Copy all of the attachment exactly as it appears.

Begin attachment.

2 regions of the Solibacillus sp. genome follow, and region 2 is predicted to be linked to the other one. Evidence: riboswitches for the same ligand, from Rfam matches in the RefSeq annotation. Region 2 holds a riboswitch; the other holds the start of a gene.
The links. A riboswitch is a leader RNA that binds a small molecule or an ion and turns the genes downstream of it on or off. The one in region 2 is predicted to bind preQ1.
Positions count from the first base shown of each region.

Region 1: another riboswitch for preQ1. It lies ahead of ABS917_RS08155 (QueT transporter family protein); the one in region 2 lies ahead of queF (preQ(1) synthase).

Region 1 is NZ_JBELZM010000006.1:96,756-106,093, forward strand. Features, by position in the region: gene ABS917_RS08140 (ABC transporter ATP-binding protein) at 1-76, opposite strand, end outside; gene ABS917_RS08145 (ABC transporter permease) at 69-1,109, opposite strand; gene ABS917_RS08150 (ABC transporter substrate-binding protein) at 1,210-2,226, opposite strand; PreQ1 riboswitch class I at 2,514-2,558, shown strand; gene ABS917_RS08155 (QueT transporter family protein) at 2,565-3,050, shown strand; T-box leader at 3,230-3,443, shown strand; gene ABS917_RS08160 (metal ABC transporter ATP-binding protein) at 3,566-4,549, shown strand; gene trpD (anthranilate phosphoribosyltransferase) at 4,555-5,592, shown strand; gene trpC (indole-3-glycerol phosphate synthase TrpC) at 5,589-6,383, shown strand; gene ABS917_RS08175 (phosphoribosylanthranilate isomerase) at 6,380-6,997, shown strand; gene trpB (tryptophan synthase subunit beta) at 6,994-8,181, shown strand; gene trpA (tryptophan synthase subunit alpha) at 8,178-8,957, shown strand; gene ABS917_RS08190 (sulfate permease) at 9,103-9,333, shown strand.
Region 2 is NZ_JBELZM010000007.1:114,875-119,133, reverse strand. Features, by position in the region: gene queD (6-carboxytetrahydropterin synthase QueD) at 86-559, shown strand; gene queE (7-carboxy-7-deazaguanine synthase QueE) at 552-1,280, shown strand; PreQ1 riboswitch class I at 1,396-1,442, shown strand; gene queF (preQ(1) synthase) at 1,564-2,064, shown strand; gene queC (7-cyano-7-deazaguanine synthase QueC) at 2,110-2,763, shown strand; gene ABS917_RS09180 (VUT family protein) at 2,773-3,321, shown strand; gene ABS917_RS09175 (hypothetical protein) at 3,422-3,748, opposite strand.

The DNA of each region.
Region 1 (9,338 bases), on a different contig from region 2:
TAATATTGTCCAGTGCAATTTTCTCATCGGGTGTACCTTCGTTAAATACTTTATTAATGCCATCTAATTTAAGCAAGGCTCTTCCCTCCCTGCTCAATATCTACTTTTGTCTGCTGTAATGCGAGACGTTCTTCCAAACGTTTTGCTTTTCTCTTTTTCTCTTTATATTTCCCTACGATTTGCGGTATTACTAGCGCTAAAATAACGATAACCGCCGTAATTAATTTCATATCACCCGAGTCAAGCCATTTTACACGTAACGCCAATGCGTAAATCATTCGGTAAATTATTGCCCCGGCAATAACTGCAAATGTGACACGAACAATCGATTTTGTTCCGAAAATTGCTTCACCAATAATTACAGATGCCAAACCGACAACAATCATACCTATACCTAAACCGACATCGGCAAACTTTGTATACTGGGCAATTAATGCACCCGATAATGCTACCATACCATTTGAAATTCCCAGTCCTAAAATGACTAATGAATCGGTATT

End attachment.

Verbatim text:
2 regions of the Solibacillus sp. genome follow, and region 2 is predicted to be linked to the other one. Evidence: riboswitches for the same ligand, from Rfam matches in the RefSeq annotation. Region 2 holds a riboswitch; the other holds the start of a gene.
The links. A riboswitch is a leader RNA that binds a small molecule or an ion and turns the genes downstream of it on or off. The one in region 2 is predicted to bind preQ1.
Positions count from the first base shown of each region.

Region 1: another riboswitch for preQ1. It lies ahead of ABS917_RS08155 (QueT transporter family protein); the one in region 2 lies ahead of queF (preQ(1) synthase).

Region 1 is NZ_JBELZM010000006.1:96,756-106,093, forward strand. Features, by position in the region: gene ABS917_RS08140 (ABC transporter ATP-binding protein) at 1-76, opposite strand, end outside; gene ABS917_RS08145 (ABC transporter permease) at 69-1,109, opposite strand; gene ABS917_RS08150 (ABC transporter substrate-binding protein) at 1,210-2,226, opposite strand; PreQ1 riboswitch class I at 2,514-2,558, shown strand; gene ABS917_RS08155 (QueT transporter family protein) at 2,565-3,050, shown strand; T-box leader at 3,230-3,443, shown strand; gene ABS917_RS08160 (metal ABC transporter ATP-binding protein) at 3,566-4,549, shown strand; gene trpD (anthranilate phosphoribosyltransferase) at 4,555-5,592, shown strand; gene trpC (indole-3-glycerol phosphate synthase TrpC) at 5,589-6,383, shown strand; gene ABS917_RS08175 (phosphoribosylanthranilate isomerase) at 6,380-6,997, shown strand; gene trpB (tryptophan synthase subunit beta) at 6,994-8,181, shown strand; gene trpA (tryptophan synthase subunit alpha) at 8,178-8,957, shown strand; gene ABS917_RS08190 (sulfate permease) at 9,103-9,333, shown strand.
Region 2 is NZ_JBELZM010000007.1:114,875-119,133, reverse strand. Features, by position in the region: gene queD (6-carboxytetrahydropterin synthase QueD) at 86-559, shown strand; gene queE (7-carboxy-7-deazaguanine synthase QueE) at 552-1,280, shown strand; PreQ1 riboswitch class I at 1,396-1,442, shown strand; gene queF (preQ(1) synthase) at 1,564-2,064, shown strand; gene queC (7-cyano-7-deazaguanine synthase QueC) at 2,110-2,763, shown strand; gene ABS917_RS09180 (VUT family protein) at 2,773-3,321, shown strand; gene ABS917_RS09175 (hypothetical protein) at 3,422-3,748, opposite strand.

The DNA of each region.
Region 1 (9,338 bases), on a different contig from region 2:
TAATATTGTCCAGTGCAATTTTCTCATCGGGTGTACCTTCGTTAAATACTTTATTAATGCCATCTAATTTAAGCAAGGCTCTTCCCTCCCTGCTCAATATCTACTTTTGTCTGCTGTAATGCGAGACGTTCTTCCAAACGTTTTGCTTTTCTCTTTTTCTCTTTATATTTCCCTACGATTTGCGGTATTACTAGCGCTAAAATAACGATAACCGCCGTAATTAATTTCATATCACCCGAGTCAAGCCATTTTACACGTAACGCCAATGCGTAAATCATTCGGTAAATTATTGCCCCGGCAATAACTGCAAATGTGACACGAACAATCGATTTTGTTCCGAAAATTGCTTCACCAATAATTACAGATGCCAAACCGACAACAATCATACCTATACCTAAACCGACATCGGCAAACTTTGTATACTGGGCAATTAATGCACCCGATAATGCTACCATACCATTTGAAATTCCCAGTCCTAAAATGACTAATGAATCGGTATT